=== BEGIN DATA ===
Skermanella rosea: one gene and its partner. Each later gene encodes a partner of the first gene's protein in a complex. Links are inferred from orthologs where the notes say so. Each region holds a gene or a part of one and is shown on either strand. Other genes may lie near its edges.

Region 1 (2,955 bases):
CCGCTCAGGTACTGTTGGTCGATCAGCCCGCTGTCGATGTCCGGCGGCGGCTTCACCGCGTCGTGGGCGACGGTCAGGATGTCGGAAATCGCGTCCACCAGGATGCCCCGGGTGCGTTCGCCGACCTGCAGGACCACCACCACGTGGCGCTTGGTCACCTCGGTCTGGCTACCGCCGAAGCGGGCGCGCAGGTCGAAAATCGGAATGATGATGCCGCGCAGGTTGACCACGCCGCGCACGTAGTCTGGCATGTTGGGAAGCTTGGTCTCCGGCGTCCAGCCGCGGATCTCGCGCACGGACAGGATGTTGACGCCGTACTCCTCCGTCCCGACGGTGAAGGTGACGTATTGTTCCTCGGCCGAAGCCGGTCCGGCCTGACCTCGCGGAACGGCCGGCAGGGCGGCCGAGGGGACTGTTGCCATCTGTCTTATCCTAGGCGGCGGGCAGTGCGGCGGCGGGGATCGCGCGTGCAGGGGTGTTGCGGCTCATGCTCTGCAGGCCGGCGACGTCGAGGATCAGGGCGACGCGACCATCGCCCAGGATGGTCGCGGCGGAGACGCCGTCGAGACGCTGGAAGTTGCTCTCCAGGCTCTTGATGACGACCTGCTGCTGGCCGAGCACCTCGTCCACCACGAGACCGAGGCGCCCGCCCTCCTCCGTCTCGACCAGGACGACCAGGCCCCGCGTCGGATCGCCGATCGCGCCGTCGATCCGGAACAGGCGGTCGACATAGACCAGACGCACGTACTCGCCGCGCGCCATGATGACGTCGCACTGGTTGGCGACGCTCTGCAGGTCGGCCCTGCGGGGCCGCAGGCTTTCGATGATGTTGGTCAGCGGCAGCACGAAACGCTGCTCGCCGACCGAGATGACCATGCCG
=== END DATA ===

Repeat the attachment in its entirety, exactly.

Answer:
Skermanella rosea: one gene and its partner. Each later gene encodes a partner of the first gene's protein in a complex. Links are inferred from orthologs where the notes say so. Each region holds a gene or a part of one and is shown on either strand. Other genes may lie near its edges.

Region 1 (2,955 bases):
CCGCTCAGGTACTGTTGGTCGATCAGCCCGCTGTCGATGTCCGGCGGCGGCTTCACCGCGTCGTGGGCGACGGTCAGGATGTCGGAAATCGCGTCCACCAGGATGCCCCGGGTGCGTTCGCCGACCTGCAGGACCACCACCACGTGGCGCTTGGTCACCTCGGTCTGGCTACCGCCGAAGCGGGCGCGCAGGTCGAAAATCGGAATGATGATGCCGCGCAGGTTGACCACGCCGCGCACGTAGTCTGGCATGTTGGGAAGCTTGGTCTCCGGCGTCCAGCCGCGGATCTCGCGCACGGACAGGATGTTGACGCCGTACTCCTCCGTCCCGACGGTGAAGGTGACGTATTGTTCCTCGGCCGAAGCCGGTCCGGCCTGACCTCGCGGAACGGCCGGCAGGGCGGCCGAGGGGACTGTTGCCATCTGTCTTATCCTAGGCGGCGGGCAGTGCGGCGGCGGGGATCGCGCGTGCAGGGGTGTTGCGGCTCATGCTCTGCAGGCCGGCGACGTCGAGGATCAGGGCGACGCGACCATCGCCCAGGATGGTCGCGGCGGAGACGCCGTCGAGACGCTGGAAGTTGCTCTCCAGGCTCTTGATGACGACCTGCTGCTGGCCGAGCACCTCGTCCACCACGAGACCGAGGCGCCCGCCCTCCTCCGTCTCGACCAGGACGACCAGGCCCCGCGTCGGATCGCCGATCGCGCCGTCGATCCGGAACAGGCGGTCGACATAGACCAGACGCACGTACTCGCCGCGCGCCATGATGACGTCGCACTGGTTGGCGACGCTCTGCAGGTCGGCCCTGCGGGGCCGCAGGCTTTCGATGATGTTGGTCAGCGGCAGCACGAAACGCTGCTCGCCGACCGAGATGACCATGCCG